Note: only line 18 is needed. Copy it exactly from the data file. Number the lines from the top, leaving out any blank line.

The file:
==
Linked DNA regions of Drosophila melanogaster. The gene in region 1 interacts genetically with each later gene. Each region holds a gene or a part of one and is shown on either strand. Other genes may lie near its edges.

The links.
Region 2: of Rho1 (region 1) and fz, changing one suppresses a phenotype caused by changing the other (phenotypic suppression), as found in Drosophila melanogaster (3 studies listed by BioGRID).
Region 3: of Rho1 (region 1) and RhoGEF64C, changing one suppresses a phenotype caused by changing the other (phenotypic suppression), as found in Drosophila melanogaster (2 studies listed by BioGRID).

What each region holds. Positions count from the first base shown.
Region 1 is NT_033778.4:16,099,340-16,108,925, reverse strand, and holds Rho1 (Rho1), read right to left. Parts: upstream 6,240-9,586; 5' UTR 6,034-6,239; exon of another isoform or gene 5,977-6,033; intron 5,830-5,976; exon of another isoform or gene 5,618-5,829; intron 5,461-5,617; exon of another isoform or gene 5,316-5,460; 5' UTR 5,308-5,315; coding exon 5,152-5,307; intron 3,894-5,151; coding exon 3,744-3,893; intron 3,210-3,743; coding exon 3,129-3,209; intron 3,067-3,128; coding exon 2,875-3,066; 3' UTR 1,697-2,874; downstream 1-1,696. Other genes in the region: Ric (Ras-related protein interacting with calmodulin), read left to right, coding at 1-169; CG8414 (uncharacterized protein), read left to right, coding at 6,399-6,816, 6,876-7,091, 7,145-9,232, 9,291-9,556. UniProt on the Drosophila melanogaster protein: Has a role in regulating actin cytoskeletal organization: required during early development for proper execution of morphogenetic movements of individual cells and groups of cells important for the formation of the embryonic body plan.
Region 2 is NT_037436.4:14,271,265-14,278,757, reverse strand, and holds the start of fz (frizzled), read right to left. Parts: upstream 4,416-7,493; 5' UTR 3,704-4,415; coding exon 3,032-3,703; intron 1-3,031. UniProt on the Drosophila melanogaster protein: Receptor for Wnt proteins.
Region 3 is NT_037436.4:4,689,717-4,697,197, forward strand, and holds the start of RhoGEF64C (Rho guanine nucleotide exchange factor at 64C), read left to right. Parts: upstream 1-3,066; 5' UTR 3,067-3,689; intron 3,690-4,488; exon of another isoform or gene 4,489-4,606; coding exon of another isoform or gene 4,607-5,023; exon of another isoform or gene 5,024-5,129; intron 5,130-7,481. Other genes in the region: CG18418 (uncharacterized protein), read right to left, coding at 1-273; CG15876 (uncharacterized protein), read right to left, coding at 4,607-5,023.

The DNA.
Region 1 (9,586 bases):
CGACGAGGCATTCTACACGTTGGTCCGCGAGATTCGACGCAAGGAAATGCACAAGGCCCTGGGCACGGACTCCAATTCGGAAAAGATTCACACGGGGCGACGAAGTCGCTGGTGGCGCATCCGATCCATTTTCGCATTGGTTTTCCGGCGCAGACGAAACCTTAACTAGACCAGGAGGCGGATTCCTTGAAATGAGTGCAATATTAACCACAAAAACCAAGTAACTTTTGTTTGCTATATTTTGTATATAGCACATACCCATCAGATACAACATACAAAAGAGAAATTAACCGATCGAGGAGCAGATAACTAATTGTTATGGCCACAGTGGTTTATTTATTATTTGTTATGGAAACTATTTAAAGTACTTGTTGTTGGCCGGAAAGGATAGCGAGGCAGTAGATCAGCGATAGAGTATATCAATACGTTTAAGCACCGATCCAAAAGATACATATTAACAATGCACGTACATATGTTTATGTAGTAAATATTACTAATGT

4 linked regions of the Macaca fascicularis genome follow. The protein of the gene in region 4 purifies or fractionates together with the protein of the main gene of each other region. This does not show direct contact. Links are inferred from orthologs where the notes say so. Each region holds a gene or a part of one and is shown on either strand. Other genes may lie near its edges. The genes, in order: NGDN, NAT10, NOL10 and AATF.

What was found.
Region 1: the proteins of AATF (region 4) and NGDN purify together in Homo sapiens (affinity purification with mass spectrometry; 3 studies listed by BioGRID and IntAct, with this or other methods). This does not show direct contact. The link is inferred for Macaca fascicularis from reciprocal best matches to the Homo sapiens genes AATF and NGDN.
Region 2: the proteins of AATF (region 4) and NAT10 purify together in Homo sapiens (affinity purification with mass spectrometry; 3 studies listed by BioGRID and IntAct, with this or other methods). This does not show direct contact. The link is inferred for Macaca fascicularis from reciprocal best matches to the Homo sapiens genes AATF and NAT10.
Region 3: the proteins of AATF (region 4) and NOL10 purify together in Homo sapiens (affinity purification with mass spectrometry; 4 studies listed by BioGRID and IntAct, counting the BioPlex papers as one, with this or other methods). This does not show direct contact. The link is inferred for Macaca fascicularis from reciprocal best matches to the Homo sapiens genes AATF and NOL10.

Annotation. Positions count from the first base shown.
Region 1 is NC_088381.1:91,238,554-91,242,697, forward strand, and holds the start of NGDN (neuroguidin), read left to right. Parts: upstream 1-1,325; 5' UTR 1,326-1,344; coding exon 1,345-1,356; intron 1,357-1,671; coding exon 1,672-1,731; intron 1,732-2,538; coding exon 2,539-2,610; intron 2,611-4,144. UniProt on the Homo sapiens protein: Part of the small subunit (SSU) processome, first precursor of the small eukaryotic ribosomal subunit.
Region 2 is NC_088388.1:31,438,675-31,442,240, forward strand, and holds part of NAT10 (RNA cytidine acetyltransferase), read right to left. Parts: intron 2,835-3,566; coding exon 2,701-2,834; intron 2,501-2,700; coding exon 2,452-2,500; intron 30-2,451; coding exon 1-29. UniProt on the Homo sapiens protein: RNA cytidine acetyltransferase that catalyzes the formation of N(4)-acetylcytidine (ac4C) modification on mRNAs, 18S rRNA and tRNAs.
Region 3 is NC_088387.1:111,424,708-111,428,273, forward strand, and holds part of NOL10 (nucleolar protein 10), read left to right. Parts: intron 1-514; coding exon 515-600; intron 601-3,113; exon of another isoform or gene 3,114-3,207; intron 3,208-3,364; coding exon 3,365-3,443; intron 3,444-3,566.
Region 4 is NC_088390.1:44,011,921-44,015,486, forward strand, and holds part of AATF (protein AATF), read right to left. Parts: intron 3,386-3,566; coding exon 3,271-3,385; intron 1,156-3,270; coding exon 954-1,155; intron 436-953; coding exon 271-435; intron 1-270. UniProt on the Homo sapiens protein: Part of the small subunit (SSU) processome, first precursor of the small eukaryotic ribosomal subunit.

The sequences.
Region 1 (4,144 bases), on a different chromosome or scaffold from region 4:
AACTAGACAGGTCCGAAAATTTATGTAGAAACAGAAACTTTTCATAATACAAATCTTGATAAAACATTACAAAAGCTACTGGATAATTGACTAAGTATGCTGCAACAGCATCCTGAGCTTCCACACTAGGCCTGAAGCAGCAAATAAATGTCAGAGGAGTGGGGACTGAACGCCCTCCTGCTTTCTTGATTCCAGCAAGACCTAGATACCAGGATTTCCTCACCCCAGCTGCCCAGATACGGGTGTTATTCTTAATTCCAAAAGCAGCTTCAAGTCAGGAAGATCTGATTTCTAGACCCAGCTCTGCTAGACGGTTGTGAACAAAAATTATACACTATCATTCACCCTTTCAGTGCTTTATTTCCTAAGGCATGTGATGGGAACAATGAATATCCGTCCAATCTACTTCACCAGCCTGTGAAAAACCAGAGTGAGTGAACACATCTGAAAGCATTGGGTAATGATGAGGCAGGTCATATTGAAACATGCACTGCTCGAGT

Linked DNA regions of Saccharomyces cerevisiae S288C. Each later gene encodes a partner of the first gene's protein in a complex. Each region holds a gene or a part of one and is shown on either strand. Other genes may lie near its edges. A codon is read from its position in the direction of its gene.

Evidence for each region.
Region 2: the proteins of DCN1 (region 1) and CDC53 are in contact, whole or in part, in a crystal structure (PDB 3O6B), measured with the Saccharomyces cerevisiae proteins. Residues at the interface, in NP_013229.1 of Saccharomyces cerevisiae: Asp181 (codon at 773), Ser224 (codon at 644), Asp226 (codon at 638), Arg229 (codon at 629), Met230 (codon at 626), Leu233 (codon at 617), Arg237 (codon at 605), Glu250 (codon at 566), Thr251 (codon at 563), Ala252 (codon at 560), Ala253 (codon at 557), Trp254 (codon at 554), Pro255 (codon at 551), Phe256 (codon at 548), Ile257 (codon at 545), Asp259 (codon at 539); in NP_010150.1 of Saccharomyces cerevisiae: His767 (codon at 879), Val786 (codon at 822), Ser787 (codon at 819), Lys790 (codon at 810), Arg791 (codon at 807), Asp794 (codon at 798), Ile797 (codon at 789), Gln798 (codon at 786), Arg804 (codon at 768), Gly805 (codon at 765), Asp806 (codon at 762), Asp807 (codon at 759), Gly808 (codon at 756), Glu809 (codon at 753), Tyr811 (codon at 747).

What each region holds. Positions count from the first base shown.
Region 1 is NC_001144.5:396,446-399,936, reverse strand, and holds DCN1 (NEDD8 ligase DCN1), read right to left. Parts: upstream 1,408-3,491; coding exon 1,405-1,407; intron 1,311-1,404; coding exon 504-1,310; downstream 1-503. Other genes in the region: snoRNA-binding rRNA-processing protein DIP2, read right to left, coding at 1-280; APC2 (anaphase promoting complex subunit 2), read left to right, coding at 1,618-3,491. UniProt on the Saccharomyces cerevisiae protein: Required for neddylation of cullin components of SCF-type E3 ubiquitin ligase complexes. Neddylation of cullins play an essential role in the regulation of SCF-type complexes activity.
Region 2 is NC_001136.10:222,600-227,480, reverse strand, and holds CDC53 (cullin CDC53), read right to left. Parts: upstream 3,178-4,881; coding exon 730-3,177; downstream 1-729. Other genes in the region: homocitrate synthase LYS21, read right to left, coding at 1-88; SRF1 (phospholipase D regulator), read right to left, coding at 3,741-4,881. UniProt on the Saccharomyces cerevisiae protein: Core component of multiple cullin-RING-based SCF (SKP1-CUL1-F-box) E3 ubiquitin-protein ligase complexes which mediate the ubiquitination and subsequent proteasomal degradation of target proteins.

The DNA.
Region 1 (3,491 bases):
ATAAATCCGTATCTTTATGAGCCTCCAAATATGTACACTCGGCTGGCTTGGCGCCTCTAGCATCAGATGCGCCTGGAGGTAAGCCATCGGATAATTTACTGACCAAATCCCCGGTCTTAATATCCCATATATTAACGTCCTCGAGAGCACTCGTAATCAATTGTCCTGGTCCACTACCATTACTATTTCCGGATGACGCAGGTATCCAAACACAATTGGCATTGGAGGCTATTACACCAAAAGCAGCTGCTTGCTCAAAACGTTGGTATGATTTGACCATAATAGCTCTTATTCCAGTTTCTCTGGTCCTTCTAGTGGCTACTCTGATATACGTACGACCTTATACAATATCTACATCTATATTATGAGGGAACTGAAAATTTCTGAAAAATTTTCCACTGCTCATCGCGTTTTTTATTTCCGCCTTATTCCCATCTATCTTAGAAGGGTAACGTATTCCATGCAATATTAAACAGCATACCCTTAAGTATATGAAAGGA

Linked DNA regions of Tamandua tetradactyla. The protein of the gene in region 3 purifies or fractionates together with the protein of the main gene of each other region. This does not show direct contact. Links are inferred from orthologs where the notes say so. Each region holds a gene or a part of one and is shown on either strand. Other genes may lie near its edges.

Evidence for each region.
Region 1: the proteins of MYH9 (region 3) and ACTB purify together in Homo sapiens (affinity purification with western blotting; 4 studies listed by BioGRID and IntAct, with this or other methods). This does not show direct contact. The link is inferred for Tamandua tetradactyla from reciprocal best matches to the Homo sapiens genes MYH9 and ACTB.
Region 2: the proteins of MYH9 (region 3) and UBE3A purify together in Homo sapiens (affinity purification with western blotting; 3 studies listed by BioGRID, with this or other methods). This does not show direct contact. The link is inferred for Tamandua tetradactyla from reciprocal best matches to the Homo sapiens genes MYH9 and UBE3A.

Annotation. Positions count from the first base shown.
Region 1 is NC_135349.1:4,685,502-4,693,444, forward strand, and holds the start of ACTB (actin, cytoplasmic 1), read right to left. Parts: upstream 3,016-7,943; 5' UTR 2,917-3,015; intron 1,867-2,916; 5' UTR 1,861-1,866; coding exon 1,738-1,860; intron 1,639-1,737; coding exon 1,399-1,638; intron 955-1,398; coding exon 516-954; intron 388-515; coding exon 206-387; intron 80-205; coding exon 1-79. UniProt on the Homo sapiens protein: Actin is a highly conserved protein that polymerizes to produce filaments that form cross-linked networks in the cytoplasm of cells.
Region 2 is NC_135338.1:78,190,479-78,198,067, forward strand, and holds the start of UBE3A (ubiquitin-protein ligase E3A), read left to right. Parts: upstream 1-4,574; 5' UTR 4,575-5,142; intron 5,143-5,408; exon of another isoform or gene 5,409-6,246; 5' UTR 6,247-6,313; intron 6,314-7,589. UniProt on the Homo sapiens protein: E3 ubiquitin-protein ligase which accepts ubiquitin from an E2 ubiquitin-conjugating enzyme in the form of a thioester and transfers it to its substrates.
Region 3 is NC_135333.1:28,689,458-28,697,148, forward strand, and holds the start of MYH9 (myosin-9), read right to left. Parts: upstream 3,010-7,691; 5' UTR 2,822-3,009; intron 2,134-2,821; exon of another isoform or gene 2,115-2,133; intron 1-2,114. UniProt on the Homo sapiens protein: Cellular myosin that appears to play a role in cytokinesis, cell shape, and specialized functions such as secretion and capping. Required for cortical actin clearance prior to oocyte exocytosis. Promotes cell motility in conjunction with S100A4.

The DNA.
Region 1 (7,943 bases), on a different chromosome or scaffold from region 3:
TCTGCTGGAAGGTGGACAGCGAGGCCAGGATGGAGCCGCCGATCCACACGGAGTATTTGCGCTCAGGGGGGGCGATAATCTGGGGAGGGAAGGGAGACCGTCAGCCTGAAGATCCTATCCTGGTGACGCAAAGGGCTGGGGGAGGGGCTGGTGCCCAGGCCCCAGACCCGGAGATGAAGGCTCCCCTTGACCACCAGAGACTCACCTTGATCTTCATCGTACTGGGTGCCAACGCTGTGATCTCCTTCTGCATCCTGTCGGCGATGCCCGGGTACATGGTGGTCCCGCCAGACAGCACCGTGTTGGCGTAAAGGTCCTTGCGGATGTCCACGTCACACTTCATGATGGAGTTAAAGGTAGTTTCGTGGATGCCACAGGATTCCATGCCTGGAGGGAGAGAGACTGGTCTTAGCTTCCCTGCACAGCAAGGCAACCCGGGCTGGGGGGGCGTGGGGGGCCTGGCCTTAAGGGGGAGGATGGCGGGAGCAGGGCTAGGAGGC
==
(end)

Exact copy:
Region 1 is NC_088381.1:91,238,554-91,242,697, forward strand, and holds the start of NGDN (neuroguidin), read left to right. Parts: upstream 1-1,325; 5' UTR 1,326-1,344; coding exon 1,345-1,356; intron 1,357-1,671; coding exon 1,672-1,731; intron 1,732-2,538; coding exon 2,539-2,610; intron 2,611-4,144. UniProt on the Homo sapiens protein: Part of the small subunit (SSU) processome, first precursor of the small eukaryotic ribosomal subunit.